There have been cases where tech support guys claiming to be Microsoft employees call people, convince them that their computer is infected by critical virus and it needs immediate attention. People generally get sucked into this scam. They allow screen sharing with these so called Microsoft support engineers and at the end they are asked to pay money in order to fix the infected machine.

The US Govt. failed to take appropriate action. These scams still exist and so far many people have lost their hard-earned money.

There are complaints from people who received a call from (404) 891-5588. The call is generated from Georgia, a state in the USA. He calls Microsoft Windows clients and introduces himself as a Windows tech-support engineer. You’ll hear busy sounds in background, one of the symptoms of badly organized call centres. He goes forward saying their server has detected a critical virus on your PC and for that purpose he needs to verify your Microsoft License ID. He asks you to write down the License ID and confirms it.

Later, he asks you to turn on your system, open Command Prompt, type a command “assoc” so that it fills up with long list of information. He asks you to read out the end line and afterward open Event Viewer application. The Event Viewer screen shows you dozens of errors. He tries to convince you that there is critical problem with your system and it is infected by a virus.

After you’re convinced that your computer has dozens of errors, he forwards your call to an advanced tech support engineer who then asks you to download a software called “Ammyy Admin” so that he takes control of your PC. This guy again opens Event Manager, shows you numerous critical errors. He navigates through some of the system settings and again forwards your call to another guy who claims to be his senior manager.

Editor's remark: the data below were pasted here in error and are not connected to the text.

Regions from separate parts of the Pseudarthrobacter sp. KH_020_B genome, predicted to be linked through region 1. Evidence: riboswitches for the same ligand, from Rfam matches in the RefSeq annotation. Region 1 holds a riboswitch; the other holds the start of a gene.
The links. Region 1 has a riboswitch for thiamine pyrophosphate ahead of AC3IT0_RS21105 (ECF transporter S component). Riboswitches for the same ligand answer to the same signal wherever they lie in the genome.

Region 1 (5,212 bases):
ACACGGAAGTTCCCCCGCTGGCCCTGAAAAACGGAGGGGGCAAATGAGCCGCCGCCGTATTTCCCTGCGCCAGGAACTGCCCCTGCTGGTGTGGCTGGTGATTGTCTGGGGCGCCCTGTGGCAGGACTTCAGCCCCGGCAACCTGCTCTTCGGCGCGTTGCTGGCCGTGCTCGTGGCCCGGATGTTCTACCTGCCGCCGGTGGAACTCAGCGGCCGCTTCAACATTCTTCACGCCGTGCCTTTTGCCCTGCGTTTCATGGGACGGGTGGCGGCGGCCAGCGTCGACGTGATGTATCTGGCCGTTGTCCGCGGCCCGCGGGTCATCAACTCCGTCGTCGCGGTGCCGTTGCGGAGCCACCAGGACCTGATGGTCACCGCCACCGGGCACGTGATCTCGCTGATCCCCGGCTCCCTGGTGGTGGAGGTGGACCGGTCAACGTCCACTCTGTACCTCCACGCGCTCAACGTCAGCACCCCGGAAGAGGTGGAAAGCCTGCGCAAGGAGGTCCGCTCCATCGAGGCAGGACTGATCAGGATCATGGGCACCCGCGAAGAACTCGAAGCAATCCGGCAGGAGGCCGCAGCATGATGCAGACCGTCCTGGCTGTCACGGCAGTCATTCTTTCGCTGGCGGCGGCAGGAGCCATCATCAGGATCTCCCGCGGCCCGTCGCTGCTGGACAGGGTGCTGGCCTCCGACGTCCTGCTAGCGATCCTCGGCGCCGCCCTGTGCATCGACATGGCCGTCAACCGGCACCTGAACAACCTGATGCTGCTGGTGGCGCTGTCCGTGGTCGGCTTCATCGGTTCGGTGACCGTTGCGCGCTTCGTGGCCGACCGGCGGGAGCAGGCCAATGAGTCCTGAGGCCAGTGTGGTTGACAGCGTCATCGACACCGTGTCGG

Now it starts getting fun when this guy tells you that he’ll need to completely scan your PC for viruses. He opens Command Prompt and runs a command “tree” to list out all files and directories on your hard disk. Well, this has nothing to do with viruses but he fools the people saying he is scanning the system for viruses. It takes a longer time and then you get a message called “security breach.. trojans found..”. Interestingly, you won’t see him typing this fake text while everything is scrolling by. This is not a system printed message; it is just a fake message which he types while the Command Prompt screen is scrolling by in order to fool the people . He then uses Ctrl + C command to abort the “tree” command in middle.

“Ohhh, that’s not good. Trojans are found. Do you know what a Trojan is?” he asks you. He further gives you a small lecture on the concept of Trojan and how do they actually work. He persuades that there is need of an immediate action else it will seriously affect your PC and documents.

When you’re convinced to his point, he goes further asking for $175 USD to fix-up the issue. In this amount he claims to provide a year of free technical support. During the discussion he keeps puzzling around System Information and other tools on your computer.

An interesting thing is that he won’t directly ask you for credit/ debit card information. He’ll instead persuade that your computer is infected and thus you need to pay the amount. He does nothing useful to your PC but wastes your time and hard-earned money.